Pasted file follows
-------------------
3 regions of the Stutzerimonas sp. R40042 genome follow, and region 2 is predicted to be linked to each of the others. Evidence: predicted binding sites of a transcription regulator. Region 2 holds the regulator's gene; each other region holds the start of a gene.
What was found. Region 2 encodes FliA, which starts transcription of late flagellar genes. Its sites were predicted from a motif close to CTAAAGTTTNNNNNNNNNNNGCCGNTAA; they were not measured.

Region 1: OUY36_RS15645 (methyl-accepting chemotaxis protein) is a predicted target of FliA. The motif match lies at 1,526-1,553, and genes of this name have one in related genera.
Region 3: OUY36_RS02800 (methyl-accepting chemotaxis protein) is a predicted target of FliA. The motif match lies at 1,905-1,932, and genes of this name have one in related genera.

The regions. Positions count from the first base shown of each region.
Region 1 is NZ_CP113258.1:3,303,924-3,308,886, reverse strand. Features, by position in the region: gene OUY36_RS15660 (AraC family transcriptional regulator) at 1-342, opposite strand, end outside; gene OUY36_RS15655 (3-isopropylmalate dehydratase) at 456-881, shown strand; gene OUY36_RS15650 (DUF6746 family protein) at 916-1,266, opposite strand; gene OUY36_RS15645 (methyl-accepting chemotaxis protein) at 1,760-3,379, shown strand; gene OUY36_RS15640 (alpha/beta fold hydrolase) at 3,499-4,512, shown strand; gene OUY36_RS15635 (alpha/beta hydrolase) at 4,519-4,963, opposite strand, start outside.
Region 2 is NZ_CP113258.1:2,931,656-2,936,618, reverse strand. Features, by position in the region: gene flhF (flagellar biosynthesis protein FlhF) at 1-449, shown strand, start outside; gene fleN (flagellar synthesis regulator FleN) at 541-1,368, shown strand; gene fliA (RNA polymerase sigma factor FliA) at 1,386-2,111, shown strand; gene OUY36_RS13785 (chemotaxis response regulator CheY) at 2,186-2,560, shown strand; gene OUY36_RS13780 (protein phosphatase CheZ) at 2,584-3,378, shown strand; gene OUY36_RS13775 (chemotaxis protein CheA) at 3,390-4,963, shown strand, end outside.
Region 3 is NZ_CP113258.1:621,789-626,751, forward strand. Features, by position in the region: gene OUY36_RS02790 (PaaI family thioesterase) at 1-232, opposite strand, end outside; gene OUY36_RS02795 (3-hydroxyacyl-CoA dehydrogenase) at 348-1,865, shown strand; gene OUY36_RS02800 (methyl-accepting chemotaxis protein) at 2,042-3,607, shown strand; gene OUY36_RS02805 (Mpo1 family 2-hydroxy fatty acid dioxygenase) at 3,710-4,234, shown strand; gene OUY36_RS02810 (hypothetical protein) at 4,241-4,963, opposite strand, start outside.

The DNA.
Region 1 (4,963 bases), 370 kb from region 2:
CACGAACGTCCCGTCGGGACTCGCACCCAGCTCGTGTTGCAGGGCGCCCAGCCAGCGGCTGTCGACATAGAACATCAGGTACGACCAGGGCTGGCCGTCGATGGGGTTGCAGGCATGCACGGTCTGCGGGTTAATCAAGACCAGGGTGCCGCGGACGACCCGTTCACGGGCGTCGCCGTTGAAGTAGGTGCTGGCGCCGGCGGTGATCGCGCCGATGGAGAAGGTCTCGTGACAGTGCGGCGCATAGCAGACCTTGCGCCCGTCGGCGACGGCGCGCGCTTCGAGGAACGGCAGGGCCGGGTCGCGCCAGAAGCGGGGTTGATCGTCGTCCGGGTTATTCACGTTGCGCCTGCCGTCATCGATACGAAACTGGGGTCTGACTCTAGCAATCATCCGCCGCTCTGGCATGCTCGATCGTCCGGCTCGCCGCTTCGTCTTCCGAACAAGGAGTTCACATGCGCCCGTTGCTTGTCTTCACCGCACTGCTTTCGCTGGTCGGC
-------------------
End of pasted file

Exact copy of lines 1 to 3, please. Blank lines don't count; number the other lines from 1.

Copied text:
3 regions of the Stutzerimonas sp. R40042 genome follow, and region 2 is predicted to be linked to each of the others. Evidence: predicted binding sites of a transcription regulator. Region 2 holds the regulator's gene; each other region holds the start of a gene.
What was found. Region 2 encodes FliA, which starts transcription of late flagellar genes. Its sites were predicted from a motif close to CTAAAGTTTNNNNNNNNNNNGCCGNTAA; they were not measured.

Region 1: OUY36_RS15645 (methyl-accepting chemotaxis protein) is a predicted target of FliA. The motif match lies at 1,526-1,553, and genes of this name have one in related genera.